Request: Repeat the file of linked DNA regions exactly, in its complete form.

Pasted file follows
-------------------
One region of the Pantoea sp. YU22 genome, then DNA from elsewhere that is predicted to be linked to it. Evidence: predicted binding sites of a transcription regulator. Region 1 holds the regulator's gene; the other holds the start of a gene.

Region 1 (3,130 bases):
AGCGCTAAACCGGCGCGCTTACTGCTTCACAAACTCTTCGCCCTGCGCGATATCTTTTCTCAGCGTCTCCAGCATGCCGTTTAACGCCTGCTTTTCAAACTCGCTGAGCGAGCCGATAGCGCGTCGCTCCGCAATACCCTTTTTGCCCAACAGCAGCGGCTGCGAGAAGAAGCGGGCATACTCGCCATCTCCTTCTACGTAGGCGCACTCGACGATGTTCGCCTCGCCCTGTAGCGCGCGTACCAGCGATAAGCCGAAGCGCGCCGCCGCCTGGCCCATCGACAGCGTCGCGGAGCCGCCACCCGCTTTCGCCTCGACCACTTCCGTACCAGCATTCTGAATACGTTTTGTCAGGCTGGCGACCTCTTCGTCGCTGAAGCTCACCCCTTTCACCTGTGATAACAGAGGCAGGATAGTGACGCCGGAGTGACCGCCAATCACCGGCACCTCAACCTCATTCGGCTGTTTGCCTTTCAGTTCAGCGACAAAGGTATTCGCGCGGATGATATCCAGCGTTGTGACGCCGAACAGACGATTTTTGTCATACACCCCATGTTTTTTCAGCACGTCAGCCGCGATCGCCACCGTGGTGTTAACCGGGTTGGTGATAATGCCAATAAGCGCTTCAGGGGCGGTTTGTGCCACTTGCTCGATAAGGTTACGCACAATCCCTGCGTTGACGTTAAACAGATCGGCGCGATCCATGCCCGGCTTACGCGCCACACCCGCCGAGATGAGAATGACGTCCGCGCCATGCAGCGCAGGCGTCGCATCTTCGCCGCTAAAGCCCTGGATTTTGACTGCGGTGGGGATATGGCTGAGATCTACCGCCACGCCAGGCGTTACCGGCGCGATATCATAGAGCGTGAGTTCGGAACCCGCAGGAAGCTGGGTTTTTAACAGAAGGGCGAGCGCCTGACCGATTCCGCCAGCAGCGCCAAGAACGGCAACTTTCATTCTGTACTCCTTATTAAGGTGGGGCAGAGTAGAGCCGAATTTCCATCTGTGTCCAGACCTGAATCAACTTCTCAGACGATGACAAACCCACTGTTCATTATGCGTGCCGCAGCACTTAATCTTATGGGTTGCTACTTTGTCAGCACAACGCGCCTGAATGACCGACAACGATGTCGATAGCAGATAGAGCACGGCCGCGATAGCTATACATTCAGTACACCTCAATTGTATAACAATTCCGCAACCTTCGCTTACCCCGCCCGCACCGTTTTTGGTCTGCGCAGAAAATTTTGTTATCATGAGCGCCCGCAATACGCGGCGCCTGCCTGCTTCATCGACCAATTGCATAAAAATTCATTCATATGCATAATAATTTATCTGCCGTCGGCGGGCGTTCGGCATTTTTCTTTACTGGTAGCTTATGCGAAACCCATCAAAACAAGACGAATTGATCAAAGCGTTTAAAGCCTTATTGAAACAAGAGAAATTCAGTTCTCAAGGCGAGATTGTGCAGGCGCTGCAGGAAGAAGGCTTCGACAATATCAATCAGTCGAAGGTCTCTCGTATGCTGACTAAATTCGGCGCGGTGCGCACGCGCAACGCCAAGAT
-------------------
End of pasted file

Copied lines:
One region of the Pantoea sp. YU22 genome, then DNA from elsewhere that is predicted to be linked to it. Evidence: predicted binding sites of a transcription regulator. Region 1 holds the regulator's gene; the other holds the start of a gene.

Region 1 (3,130 bases):
AGCGCTAAACCGGCGCGCTTACTGCTTCACAAACTCTTCGCCCTGCGCGATATCTTTTCTCAGCGTCTCCAGCATGCCGTTTAACGCCTGCTTTTCAAACTCGCTGAGCGAGCCGATAGCGCGTCGCTCCGCAATACCCTTTTTGCCCAACAGCAGCGGCTGCGAGAAGAAGCGGGCATACTCGCCATCTCCTTCTACGTAGGCGCACTCGACGATGTTCGCCTCGCCCTGTAGCGCGCGTACCAGCGATAAGCCGAAGCGCGCCGCCGCCTGGCCCATCGACAGCGTCGCGGAGCCGCCACCCGCTTTCGCCTCGACCACTTCCGTACCAGCATTCTGAATACGTTTTGTCAGGCTGGCGACCTCTTCGTCGCTGAAGCTCACCCCTTTCACCTGTGATAACAGAGGCAGGATAGTGACGCCGGAGTGACCGCCAATCACCGGCACCTCAACCTCATTCGGCTGTTTGCCTTTCAGTTCAGCGACAAAGGTATTCGCGCGGATGATATCCAGCGTTGTGACGCCGAACAGACGATTTTTGTCATACACCCCATGTTTTTTCAGCACGTCAGCCGCGATCGCCACCGTGGTGTTAACCGGGTTGGTGATAATGCCAATAAGCGCTTCAGGGGCGGTTTGTGCCACTTGCTCGATAAGGTTACGCACAATCCCTGCGTTGACGTTAAACAGATCGGCGCGATCCATGCCCGGCTTACGCGCCACACCCGCCGAGATGAGAATGACGTCCGCGCCATGCAGCGCAGGCGTCGCATCTTCGCCGCTAAAGCCCTGGATTTTGACTGCGGTGGGGATATGGCTGAGATCTACCGCCACGCCAGGCGTTACCGGCGCGATATCATAGAGCGTGAGTTCGGAACCCGCAGGAAGCTGGGTTTTTAACAGAAGGGCGAGCGCCTGACCGATTCCGCCAGCAGCGCCAAGAACGGCAACTTTCATTCTGTACTCCTTATTAAGGTGGGGCAGAGTAGAGCCGAATTTCCATCTGTGTCCAGACCTGAATCAACTTCTCAGACGATGACAAACCCACTGTTCATTATGCGTGCCGCAGCACTTAATCTTATGGGTTGCTACTTTGTCAGCACAACGCGCCTGAATGACCGACAACGATGTCGATAGCAGATAGAGCACGGCCGCGATAGCTATACATTCAGTACACCTCAATTGTATAACAATTCCGCAACCTTCGCTTACCCCGCCCGCACCGTTTTTGGTCTGCGCAGAAAATTTTGTTATCATGAGCGCCCGCAATACGCGGCGCCTGCCTGCTTCATCGACCAATTGCATAAAAATTCATTCATATGCATAATAATTTATCTGCCGTCGGCGGGCGTTCGGCATTTTTCTTTACTGGTAGCTTATGCGAAACCCATCAAAACAAGACGAATTGATCAAAGCGTTTAAAGCCTTATTGAAACAAGAGAAATTCAGTTCTCAAGGCGAGATTGTGCAGGCGCTGCAGGAAGAAGGCTTCGACAATATCAATCAGTCGAAGGTCTCTCGTATGCTGACTAAATTCGGCGCGGTGCGCACGCGCAACGCCAAGAT